To help ensure that U. S. exports go only to legally authorized destinations, the U. S. government requires a destination control statement on shipping documents. Under this requirement, the commercial invoice and bill of lading (or air waybill) for nearly all commercial shipments leaving the United States must display a statement notifying the carrier and all foreign parties that the U. S. material has been approved for export only to certain destinations and may not be diverted contrary to U. S. law.
Special duty imposed to offset the price effect of dumping that has been determined to be materially harmful to domestic producers. (See also dumping)
Party applying to issuing bank to issue the letter of credit, usually an importer.
The increase in the value of something (e.g. FX, goods, shares of stock, etc.).
If documents containing discrepancies are presented to the nominated bank under a letter of credit, the bank can forward the documents to the issuing bank for approval, with the beneficiary's agreement. Because of the risk of loss in transit and delay's resulting in interest loss, however, it is recommended that the beneficiary first try to correct the document; but, if that is not possible, the beneficiary asks the nominated bank to contact the issuing bank for authorization to accept the discrepancies.
Issuing banks charge a fee to accept discrepant documents if they will.
The process of buying foreign exchange, stocks, bonds, and other commodities in one market and immediately selling them in another market at higher prices. In doing so, one takes advantage of the fact that there may be different prices in different markets for identical goods, FX, commodities, etc.
Process of resolving a dispute or a grievance outside of the court system by presenting it to an impartial third party or panel for a decision that may or may not be binding.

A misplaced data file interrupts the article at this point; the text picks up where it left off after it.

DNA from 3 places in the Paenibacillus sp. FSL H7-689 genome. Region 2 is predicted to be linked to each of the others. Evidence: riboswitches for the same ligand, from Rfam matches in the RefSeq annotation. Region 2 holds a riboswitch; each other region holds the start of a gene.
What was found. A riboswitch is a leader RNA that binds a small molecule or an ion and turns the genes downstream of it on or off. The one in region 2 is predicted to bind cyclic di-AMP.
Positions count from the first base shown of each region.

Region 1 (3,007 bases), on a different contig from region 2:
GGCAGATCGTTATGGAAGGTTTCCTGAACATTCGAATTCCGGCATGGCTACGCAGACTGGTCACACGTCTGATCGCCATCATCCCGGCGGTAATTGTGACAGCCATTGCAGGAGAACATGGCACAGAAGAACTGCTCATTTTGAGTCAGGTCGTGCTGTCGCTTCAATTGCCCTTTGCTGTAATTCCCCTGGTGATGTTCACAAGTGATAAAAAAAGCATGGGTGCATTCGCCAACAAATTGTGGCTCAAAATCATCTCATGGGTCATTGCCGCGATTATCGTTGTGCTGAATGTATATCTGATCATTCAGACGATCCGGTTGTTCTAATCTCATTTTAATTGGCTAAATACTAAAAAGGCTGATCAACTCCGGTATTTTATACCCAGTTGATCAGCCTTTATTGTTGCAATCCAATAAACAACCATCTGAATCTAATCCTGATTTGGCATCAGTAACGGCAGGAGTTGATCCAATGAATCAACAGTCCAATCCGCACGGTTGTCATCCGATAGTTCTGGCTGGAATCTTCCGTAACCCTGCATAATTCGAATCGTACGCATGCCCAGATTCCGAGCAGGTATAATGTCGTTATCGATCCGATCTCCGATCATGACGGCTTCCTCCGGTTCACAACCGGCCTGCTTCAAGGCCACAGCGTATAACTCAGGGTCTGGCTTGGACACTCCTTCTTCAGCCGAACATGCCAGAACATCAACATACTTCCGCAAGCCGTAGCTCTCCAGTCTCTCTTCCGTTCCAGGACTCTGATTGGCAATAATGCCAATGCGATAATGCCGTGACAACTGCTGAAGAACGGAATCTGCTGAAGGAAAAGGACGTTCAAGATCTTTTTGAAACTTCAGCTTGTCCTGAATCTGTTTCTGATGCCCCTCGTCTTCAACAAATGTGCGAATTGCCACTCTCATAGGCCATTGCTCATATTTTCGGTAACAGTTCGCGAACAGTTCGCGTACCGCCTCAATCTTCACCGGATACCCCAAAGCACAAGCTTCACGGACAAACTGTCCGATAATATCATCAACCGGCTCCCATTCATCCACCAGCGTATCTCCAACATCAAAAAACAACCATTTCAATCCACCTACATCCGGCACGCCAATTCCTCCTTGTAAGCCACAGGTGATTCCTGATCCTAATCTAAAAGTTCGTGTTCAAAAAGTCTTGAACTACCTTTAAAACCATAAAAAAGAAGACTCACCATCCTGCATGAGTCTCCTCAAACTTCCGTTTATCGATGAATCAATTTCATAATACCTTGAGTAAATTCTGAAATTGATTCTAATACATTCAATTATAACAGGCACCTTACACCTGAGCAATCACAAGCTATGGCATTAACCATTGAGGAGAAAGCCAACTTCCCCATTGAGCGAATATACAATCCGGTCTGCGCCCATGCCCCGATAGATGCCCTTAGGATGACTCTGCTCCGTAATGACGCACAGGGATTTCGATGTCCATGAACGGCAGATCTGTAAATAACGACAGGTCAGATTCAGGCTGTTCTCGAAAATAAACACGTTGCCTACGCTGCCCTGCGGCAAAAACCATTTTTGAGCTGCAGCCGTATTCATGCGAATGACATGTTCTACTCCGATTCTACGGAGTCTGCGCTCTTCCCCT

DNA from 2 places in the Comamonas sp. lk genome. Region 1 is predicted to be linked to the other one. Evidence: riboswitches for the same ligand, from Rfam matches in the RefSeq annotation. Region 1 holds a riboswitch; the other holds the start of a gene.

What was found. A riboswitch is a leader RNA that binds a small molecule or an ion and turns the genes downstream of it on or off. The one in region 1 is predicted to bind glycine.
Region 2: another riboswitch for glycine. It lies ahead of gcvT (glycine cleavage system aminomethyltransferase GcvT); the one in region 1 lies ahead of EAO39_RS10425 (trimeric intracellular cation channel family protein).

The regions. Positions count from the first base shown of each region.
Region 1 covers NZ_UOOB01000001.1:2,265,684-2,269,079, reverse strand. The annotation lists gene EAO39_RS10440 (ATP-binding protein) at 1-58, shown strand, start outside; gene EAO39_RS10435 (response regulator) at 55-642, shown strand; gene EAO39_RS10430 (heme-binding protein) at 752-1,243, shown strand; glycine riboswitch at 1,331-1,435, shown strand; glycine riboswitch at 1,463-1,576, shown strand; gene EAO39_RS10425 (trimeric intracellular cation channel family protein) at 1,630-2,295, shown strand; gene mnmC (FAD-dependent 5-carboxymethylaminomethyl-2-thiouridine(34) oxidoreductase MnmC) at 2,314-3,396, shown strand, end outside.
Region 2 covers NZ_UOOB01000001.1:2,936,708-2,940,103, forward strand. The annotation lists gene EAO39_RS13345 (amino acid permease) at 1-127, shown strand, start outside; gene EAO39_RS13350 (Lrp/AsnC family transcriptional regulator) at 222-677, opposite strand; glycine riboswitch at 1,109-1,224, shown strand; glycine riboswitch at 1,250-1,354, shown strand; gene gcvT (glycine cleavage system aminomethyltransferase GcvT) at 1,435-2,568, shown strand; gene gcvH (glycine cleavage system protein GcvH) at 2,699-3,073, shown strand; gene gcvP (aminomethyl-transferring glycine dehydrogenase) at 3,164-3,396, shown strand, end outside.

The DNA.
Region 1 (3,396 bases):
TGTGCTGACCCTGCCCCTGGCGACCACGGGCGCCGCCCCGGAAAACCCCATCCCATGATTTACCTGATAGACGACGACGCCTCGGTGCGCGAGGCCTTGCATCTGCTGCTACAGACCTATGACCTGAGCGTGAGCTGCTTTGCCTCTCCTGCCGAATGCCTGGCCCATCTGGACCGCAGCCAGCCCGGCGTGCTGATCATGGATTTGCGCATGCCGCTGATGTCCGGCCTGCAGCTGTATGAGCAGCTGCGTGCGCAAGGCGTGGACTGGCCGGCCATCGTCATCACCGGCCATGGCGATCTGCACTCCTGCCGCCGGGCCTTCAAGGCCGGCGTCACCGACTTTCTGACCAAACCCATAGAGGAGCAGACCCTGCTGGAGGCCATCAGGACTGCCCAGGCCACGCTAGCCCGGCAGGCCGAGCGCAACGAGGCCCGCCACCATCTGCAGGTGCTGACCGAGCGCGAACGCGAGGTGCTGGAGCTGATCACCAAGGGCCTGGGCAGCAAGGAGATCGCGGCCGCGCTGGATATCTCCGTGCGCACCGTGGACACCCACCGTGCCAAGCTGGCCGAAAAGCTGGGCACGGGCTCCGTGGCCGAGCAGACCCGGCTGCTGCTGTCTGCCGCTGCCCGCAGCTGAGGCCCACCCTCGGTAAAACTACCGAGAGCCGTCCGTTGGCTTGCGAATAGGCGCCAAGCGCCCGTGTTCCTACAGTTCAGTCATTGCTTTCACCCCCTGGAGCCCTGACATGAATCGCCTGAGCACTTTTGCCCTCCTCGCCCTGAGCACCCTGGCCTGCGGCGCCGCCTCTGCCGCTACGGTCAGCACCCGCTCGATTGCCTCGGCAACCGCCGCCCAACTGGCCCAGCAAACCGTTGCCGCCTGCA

A notice furnished to the consignee and shipping broker alerting them to the projected arrival of freight and it's availability for pickup.
The transfer of rights, title, interest, and benefits of a contract or financial instrument to a third party.
Assignment of Proceeds
Document signed by the beneficiary under a letter of credit assigning the rights to proceeds from a letter of credit drawing to a third party. From the perspective of the assignee, an assignment differs radically from a transferable letter of credit as the latter conveys a right to the transferee to present documents under a letter of credit, the former does not.
Any safe world port.
Terms of a financial instrument that is payable upon presentation or demand. A bill of exchange may be made payable, for example, at sight or after sight, which (respectively) means it is either payable upon presentation or demand or within a particular period after the demand is made.
In letters of credit, refers to the availability of documents in exchange for the payment of the amount stated in the letter of credit. Availability options are as follows:
By sight payment: payment on the receipt of the documents by the issuing bank or the bank nominated in the letter of credit.
By deferred payment: after a period specified in the letter of credit and the payment thereof at maturity.
By acceptance: acceptance on a draft (to be presented together with other documents) by the issuing bank or by the bank nominated in the letter of credit and the thereof at maturity.
By negotiation: the giving of value by the nominated bank to the beneficiary for the documents presented, subject to receipt of cover from the issuing bank.
Available with Bank
The bank authorized in the Letter of Credit to effect payment under, accept or negotiate the Letter of Credit.
(1) Payment undertaking given by a bank in respect of a bill of exchange drawn on a buyer. A way of giving security to the drawer of a term bill. (2) The bill is stamped with wording such as "Pour aval" and signed by a representative of the bank.
The process by which a third party, usually a bank guarantees the undertaking of the drawee to meet their responsibility under a Bill of Exchange. The words "Per Aval" and the signature of the avalizing (guarantor) party must be written on the Bill.